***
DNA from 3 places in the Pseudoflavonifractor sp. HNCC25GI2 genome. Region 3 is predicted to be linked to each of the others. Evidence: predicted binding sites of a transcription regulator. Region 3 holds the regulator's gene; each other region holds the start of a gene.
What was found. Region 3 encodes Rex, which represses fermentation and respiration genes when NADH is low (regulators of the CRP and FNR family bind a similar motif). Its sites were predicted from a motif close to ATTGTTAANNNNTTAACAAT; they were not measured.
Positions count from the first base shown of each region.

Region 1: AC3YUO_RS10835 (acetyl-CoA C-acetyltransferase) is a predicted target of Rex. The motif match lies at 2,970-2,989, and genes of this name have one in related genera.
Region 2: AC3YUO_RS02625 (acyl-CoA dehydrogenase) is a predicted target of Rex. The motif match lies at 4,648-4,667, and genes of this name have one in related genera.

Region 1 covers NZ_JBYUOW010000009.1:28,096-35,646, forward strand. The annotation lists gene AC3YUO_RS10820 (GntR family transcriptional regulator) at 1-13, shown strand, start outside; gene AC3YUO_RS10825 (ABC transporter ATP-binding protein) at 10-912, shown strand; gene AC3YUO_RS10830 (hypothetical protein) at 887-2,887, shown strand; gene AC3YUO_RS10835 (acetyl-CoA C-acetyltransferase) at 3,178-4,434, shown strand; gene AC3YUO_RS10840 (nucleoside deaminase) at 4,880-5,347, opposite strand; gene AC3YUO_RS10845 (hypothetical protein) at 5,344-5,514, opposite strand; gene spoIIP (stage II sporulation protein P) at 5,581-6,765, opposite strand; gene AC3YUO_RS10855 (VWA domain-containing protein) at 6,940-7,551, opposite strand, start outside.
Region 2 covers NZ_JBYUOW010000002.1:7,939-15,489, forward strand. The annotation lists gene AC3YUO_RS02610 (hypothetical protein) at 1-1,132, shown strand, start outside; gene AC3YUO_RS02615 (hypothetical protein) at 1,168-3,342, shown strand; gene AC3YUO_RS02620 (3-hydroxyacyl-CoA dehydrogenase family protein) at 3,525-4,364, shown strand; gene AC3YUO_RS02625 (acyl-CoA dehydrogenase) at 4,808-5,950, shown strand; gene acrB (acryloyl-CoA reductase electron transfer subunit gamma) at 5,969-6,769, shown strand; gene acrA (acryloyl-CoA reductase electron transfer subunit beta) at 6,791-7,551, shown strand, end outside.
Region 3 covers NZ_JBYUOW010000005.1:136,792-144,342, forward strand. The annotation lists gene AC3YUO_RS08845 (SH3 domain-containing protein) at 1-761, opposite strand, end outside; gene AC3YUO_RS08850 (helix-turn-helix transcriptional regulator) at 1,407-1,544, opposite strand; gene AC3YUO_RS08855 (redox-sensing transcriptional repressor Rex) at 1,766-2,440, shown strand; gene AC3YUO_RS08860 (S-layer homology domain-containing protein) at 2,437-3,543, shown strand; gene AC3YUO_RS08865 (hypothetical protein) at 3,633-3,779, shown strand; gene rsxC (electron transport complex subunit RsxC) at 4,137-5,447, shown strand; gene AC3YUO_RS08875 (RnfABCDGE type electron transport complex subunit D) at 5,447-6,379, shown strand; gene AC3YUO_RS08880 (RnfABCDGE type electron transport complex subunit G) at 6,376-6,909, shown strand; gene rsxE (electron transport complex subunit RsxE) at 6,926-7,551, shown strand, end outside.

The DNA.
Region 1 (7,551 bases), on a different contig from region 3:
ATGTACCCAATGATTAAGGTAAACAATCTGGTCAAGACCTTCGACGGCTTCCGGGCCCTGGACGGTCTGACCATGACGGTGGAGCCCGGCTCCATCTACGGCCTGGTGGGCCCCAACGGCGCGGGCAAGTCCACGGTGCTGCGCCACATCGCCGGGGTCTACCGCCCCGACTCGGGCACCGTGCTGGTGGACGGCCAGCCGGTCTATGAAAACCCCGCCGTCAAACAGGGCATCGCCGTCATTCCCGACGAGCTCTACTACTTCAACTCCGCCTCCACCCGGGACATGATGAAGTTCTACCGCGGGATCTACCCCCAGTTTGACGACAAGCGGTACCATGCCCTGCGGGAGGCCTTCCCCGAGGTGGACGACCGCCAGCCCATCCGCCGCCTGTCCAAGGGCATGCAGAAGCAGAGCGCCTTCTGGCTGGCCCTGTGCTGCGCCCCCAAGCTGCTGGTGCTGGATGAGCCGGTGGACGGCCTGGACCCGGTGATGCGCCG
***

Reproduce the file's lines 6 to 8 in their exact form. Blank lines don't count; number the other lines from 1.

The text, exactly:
Region 1 covers NZ_JBYUOW010000009.1:28,096-35,646, forward strand. The annotation lists gene AC3YUO_RS10820 (GntR family transcriptional regulator) at 1-13, shown strand, start outside; gene AC3YUO_RS10825 (ABC transporter ATP-binding protein) at 10-912, shown strand; gene AC3YUO_RS10830 (hypothetical protein) at 887-2,887, shown strand; gene AC3YUO_RS10835 (acetyl-CoA C-acetyltransferase) at 3,178-4,434, shown strand; gene AC3YUO_RS10840 (nucleoside deaminase) at 4,880-5,347, opposite strand; gene AC3YUO_RS10845 (hypothetical protein) at 5,344-5,514, opposite strand; gene spoIIP (stage II sporulation protein P) at 5,581-6,765, opposite strand; gene AC3YUO_RS10855 (VWA domain-containing protein) at 6,940-7,551, opposite strand, start outside.
Region 2 covers NZ_JBYUOW010000002.1:7,939-15,489, forward strand. The annotation lists gene AC3YUO_RS02610 (hypothetical protein) at 1-1,132, shown strand, start outside; gene AC3YUO_RS02615 (hypothetical protein) at 1,168-3,342, shown strand; gene AC3YUO_RS02620 (3-hydroxyacyl-CoA dehydrogenase family protein) at 3,525-4,364, shown strand; gene AC3YUO_RS02625 (acyl-CoA dehydrogenase) at 4,808-5,950, shown strand; gene acrB (acryloyl-CoA reductase electron transfer subunit gamma) at 5,969-6,769, shown strand; gene acrA (acryloyl-CoA reductase electron transfer subunit beta) at 6,791-7,551, shown strand, end outside.
Region 3 covers NZ_JBYUOW010000005.1:136,792-144,342, forward strand. The annotation lists gene AC3YUO_RS08845 (SH3 domain-containing protein) at 1-761, opposite strand, end outside; gene AC3YUO_RS08850 (helix-turn-helix transcriptional regulator) at 1,407-1,544, opposite strand; gene AC3YUO_RS08855 (redox-sensing transcriptional repressor Rex) at 1,766-2,440, shown strand; gene AC3YUO_RS08860 (S-layer homology domain-containing protein) at 2,437-3,543, shown strand; gene AC3YUO_RS08865 (hypothetical protein) at 3,633-3,779, shown strand; gene rsxC (electron transport complex subunit RsxC) at 4,137-5,447, shown strand; gene AC3YUO_RS08875 (RnfABCDGE type electron transport complex subunit D) at 5,447-6,379, shown strand; gene AC3YUO_RS08880 (RnfABCDGE type electron transport complex subunit G) at 6,376-6,909, shown strand; gene rsxE (electron transport complex subunit RsxE) at 6,926-7,551, shown strand, end outside.